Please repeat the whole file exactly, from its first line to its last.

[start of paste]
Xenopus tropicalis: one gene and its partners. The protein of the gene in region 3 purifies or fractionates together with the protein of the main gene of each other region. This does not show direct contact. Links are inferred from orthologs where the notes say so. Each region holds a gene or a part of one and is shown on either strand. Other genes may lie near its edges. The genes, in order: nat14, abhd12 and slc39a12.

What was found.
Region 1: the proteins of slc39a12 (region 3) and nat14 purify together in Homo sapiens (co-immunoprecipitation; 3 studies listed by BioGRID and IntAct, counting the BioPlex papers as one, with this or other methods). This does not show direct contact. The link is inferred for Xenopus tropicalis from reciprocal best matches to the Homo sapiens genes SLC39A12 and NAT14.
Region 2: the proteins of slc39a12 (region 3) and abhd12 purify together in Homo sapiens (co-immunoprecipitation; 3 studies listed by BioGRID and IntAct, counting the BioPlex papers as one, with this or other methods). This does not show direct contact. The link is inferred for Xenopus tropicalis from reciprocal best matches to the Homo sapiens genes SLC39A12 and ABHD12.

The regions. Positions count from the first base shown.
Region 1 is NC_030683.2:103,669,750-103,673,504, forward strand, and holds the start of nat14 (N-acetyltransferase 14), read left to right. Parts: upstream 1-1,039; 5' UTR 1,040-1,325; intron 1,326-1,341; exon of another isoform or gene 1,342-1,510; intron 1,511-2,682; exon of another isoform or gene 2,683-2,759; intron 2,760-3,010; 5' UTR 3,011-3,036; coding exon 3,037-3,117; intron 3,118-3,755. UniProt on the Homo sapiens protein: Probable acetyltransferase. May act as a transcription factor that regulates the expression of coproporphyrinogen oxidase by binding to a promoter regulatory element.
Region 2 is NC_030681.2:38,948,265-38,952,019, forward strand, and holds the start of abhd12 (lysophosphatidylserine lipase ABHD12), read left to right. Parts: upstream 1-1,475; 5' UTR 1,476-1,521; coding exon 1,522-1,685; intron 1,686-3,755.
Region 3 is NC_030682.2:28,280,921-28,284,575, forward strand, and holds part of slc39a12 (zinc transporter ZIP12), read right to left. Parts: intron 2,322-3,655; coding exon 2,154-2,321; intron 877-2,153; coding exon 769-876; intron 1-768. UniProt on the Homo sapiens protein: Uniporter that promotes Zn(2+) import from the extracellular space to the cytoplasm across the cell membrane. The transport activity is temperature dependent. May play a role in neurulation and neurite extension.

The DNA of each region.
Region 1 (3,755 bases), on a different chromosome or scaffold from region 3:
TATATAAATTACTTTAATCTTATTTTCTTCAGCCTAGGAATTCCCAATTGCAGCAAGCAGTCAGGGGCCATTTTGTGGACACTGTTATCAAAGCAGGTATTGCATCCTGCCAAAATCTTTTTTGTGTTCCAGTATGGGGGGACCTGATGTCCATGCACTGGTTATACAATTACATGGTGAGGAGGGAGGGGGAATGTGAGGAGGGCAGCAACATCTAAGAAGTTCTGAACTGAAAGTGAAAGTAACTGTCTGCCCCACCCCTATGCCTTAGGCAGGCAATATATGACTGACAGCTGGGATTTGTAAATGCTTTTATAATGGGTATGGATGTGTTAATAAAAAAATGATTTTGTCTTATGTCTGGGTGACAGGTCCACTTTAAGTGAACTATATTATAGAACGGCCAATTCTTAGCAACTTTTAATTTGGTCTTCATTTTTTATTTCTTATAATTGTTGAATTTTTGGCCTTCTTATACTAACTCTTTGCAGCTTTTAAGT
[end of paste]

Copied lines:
Xenopus tropicalis: one gene and its partners. The protein of the gene in region 3 purifies or fractionates together with the protein of the main gene of each other region. This does not show direct contact. Links are inferred from orthologs where the notes say so. Each region holds a gene or a part of one and is shown on either strand. Other genes may lie near its edges. The genes, in order: nat14, abhd12 and slc39a12.

What was found.
Region 1: the proteins of slc39a12 (region 3) and nat14 purify together in Homo sapiens (co-immunoprecipitation; 3 studies listed by BioGRID and IntAct, counting the BioPlex papers as one, with this or other methods). This does not show direct contact. The link is inferred for Xenopus tropicalis from reciprocal best matches to the Homo sapiens genes SLC39A12 and NAT14.
Region 2: the proteins of slc39a12 (region 3) and abhd12 purify together in Homo sapiens (co-immunoprecipitation; 3 studies listed by BioGRID and IntAct, counting the BioPlex papers as one, with this or other methods). This does not show direct contact. The link is inferred for Xenopus tropicalis from reciprocal best matches to the Homo sapiens genes SLC39A12 and ABHD12.

The regions. Positions count from the first base shown.
Region 1 is NC_030683.2:103,669,750-103,673,504, forward strand, and holds the start of nat14 (N-acetyltransferase 14), read left to right. Parts: upstream 1-1,039; 5' UTR 1,040-1,325; intron 1,326-1,341; exon of another isoform or gene 1,342-1,510; intron 1,511-2,682; exon of another isoform or gene 2,683-2,759; intron 2,760-3,010; 5' UTR 3,011-3,036; coding exon 3,037-3,117; intron 3,118-3,755. UniProt on the Homo sapiens protein: Probable acetyltransferase. May act as a transcription factor that regulates the expression of coproporphyrinogen oxidase by binding to a promoter regulatory element.
Region 2 is NC_030681.2:38,948,265-38,952,019, forward strand, and holds the start of abhd12 (lysophosphatidylserine lipase ABHD12), read left to right. Parts: upstream 1-1,475; 5' UTR 1,476-1,521; coding exon 1,522-1,685; intron 1,686-3,755.
Region 3 is NC_030682.2:28,280,921-28,284,575, forward strand, and holds part of slc39a12 (zinc transporter ZIP12), read right to left. Parts: intron 2,322-3,655; coding exon 2,154-2,321; intron 877-2,153; coding exon 769-876; intron 1-768. UniProt on the Homo sapiens protein: Uniporter that promotes Zn(2+) import from the extracellular space to the cytoplasm across the cell membrane. The transport activity is temperature dependent. May play a role in neurulation and neurite extension.

The DNA of each region.
Region 1 (3,755 bases), on a different chromosome or scaffold from region 3:
TATATAAATTACTTTAATCTTATTTTCTTCAGCCTAGGAATTCCCAATTGCAGCAAGCAGTCAGGGGCCATTTTGTGGACACTGTTATCAAAGCAGGTATTGCATCCTGCCAAAATCTTTTTTGTGTTCCAGTATGGGGGGACCTGATGTCCATGCACTGGTTATACAATTACATGGTGAGGAGGGAGGGGGAATGTGAGGAGGGCAGCAACATCTAAGAAGTTCTGAACTGAAAGTGAAAGTAACTGTCTGCCCCACCCCTATGCCTTAGGCAGGCAATATATGACTGACAGCTGGGATTTGTAAATGCTTTTATAATGGGTATGGATGTGTTAATAAAAAAATGATTTTGTCTTATGTCTGGGTGACAGGTCCACTTTAAGTGAACTATATTATAGAACGGCCAATTCTTAGCAACTTTTAATTTGGTCTTCATTTTTTATTTCTTATAATTGTTGAATTTTTGGCCTTCTTATACTAACTCTTTGCAGCTTTTAAGT